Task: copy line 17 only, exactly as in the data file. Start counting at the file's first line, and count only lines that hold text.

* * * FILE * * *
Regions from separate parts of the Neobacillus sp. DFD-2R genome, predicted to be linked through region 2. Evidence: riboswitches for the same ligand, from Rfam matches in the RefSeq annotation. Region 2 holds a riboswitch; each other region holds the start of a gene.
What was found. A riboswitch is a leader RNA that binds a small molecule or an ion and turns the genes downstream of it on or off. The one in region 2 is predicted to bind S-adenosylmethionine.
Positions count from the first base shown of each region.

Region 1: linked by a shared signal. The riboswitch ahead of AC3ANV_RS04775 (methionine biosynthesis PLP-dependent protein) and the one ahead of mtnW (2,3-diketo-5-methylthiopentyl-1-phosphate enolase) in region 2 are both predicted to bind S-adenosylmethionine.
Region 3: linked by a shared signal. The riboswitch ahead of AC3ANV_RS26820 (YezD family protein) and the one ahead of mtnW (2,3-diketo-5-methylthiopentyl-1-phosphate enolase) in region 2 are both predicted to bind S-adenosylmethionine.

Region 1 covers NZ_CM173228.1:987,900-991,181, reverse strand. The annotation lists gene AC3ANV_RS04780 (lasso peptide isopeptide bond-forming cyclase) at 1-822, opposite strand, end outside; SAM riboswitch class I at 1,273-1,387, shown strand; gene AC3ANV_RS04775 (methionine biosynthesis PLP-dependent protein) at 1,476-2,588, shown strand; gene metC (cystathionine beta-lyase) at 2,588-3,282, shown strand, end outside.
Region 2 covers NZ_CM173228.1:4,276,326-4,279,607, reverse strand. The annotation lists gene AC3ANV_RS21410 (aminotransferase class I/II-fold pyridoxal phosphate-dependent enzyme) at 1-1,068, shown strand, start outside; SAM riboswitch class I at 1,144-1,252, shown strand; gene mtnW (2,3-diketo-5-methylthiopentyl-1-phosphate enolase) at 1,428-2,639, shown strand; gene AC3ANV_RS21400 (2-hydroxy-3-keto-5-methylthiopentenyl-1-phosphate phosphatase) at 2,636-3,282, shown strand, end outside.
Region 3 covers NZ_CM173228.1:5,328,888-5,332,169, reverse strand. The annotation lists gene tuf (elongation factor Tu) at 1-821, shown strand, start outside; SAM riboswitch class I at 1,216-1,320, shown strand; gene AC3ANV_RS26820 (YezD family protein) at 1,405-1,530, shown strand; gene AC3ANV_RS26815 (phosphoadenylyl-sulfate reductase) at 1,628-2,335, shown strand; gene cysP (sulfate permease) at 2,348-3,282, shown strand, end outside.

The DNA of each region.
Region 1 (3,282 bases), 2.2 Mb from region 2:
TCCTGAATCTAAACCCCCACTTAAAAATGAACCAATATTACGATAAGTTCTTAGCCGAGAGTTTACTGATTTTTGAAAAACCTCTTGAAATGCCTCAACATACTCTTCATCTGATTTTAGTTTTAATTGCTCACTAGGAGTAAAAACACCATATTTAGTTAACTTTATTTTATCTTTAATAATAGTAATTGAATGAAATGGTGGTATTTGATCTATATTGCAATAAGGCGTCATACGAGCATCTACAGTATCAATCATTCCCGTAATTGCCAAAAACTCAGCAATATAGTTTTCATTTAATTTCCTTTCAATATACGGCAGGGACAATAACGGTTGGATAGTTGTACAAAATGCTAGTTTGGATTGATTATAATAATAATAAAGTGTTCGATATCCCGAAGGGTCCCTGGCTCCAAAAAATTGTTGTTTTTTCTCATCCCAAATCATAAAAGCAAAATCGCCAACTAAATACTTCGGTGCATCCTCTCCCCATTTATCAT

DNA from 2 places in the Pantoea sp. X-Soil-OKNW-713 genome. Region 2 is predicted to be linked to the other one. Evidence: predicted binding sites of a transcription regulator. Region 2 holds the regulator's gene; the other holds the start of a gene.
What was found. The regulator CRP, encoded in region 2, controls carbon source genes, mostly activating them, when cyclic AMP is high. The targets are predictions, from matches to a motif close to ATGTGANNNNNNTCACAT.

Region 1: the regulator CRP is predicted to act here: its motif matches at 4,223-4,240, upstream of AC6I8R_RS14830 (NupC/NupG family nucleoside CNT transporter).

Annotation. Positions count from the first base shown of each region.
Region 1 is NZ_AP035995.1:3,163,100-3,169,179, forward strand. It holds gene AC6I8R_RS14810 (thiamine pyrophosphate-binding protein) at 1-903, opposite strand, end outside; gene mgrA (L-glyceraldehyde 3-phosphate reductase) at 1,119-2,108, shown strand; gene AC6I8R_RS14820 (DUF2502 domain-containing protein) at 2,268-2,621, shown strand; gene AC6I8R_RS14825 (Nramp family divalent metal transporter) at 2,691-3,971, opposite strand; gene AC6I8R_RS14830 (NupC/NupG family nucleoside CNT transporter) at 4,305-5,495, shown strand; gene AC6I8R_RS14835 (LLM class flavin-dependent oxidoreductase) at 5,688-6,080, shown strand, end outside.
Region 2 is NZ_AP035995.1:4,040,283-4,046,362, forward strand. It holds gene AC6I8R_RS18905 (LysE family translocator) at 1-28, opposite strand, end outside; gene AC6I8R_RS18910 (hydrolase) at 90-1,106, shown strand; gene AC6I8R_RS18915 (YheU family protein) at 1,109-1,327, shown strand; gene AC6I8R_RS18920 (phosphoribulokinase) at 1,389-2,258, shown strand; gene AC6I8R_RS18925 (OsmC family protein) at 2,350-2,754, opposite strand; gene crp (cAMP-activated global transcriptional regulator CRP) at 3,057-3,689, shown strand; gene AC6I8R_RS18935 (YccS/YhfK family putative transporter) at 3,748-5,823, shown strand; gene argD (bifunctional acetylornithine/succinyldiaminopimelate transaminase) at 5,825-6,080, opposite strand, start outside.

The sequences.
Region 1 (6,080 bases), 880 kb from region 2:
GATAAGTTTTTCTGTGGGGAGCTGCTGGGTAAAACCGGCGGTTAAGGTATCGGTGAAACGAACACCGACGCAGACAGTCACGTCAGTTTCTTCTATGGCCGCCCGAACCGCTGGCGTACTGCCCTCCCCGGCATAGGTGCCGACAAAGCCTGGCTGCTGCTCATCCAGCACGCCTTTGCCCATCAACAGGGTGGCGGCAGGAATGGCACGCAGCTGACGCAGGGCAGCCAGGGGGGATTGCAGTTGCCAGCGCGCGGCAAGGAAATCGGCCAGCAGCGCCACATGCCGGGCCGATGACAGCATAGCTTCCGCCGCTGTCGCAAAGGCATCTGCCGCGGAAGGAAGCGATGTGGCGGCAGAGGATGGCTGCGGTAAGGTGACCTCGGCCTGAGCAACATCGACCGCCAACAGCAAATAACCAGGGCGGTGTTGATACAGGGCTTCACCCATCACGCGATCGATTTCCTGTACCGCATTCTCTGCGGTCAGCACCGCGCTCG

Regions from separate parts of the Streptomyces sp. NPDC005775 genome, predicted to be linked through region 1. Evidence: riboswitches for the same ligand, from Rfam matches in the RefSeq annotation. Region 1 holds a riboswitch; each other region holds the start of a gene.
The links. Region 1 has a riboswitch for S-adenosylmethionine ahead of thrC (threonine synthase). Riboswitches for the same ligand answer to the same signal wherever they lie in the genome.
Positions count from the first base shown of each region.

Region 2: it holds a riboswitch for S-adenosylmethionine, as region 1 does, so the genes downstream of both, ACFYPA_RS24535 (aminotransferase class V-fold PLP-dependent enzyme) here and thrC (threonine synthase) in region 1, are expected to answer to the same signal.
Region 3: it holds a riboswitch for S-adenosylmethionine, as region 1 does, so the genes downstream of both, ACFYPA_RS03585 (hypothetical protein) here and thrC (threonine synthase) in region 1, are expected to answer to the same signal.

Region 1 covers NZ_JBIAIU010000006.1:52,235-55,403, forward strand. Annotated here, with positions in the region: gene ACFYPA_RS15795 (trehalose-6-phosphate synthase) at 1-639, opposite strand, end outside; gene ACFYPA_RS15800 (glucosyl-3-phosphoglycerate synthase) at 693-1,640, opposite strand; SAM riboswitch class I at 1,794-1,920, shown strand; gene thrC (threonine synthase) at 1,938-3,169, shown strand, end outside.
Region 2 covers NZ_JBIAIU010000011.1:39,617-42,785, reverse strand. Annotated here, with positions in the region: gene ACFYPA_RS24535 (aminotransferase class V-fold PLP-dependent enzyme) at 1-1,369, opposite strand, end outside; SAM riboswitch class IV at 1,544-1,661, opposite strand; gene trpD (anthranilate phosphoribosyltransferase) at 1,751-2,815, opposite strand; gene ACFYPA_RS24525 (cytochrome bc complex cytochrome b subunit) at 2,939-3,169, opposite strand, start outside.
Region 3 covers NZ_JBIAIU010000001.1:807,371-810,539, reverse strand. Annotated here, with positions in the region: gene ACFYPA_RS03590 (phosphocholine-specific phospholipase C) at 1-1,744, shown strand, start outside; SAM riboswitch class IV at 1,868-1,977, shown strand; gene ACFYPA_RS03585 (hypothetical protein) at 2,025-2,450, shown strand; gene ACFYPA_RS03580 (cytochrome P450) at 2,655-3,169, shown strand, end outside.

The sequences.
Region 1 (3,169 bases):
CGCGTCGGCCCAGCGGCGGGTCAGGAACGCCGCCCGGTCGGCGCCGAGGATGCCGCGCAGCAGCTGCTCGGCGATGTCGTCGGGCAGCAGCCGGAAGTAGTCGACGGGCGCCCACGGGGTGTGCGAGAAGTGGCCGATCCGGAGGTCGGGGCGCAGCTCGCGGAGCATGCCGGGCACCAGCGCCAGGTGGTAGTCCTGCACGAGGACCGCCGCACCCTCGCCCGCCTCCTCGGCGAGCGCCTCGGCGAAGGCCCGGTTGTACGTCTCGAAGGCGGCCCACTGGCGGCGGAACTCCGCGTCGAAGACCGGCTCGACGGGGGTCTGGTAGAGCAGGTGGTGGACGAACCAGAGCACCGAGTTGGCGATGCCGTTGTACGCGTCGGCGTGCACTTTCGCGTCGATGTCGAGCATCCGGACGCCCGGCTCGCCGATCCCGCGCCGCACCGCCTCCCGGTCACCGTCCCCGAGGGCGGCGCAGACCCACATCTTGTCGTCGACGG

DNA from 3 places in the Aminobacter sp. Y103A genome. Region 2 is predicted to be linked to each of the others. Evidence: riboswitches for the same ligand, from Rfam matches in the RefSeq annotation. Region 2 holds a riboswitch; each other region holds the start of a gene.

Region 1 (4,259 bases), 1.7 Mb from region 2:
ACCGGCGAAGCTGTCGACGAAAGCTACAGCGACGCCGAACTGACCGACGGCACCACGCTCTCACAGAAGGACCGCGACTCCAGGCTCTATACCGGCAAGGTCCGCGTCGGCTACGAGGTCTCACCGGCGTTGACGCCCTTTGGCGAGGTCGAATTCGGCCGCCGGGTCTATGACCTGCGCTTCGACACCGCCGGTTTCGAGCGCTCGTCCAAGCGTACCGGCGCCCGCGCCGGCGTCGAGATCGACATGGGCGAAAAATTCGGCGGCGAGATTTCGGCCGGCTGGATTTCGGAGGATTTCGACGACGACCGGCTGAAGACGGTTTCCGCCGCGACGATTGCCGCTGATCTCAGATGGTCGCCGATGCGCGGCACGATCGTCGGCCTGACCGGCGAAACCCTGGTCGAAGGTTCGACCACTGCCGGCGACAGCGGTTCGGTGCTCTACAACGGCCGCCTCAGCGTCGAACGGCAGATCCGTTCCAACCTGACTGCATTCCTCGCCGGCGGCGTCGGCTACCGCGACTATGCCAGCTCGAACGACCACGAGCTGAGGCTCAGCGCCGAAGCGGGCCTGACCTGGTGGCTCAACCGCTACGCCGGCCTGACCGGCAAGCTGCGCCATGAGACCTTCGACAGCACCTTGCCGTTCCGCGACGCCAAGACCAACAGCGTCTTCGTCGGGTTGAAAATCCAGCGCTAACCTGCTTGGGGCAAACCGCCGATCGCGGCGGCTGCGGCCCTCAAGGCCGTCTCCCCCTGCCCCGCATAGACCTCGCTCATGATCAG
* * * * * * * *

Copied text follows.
Region 2 is NZ_AP035995.1:4,040,283-4,046,362, forward strand. It holds gene AC6I8R_RS18905 (LysE family translocator) at 1-28, opposite strand, end outside; gene AC6I8R_RS18910 (hydrolase) at 90-1,106, shown strand; gene AC6I8R_RS18915 (YheU family protein) at 1,109-1,327, shown strand; gene AC6I8R_RS18920 (phosphoribulokinase) at 1,389-2,258, shown strand; gene AC6I8R_RS18925 (OsmC family protein) at 2,350-2,754, opposite strand; gene crp (cAMP-activated global transcriptional regulator CRP) at 3,057-3,689, shown strand; gene AC6I8R_RS18935 (YccS/YhfK family putative transporter) at 3,748-5,823, shown strand; gene argD (bifunctional acetylornithine/succinyldiaminopimelate transaminase) at 5,825-6,080, opposite strand, start outside.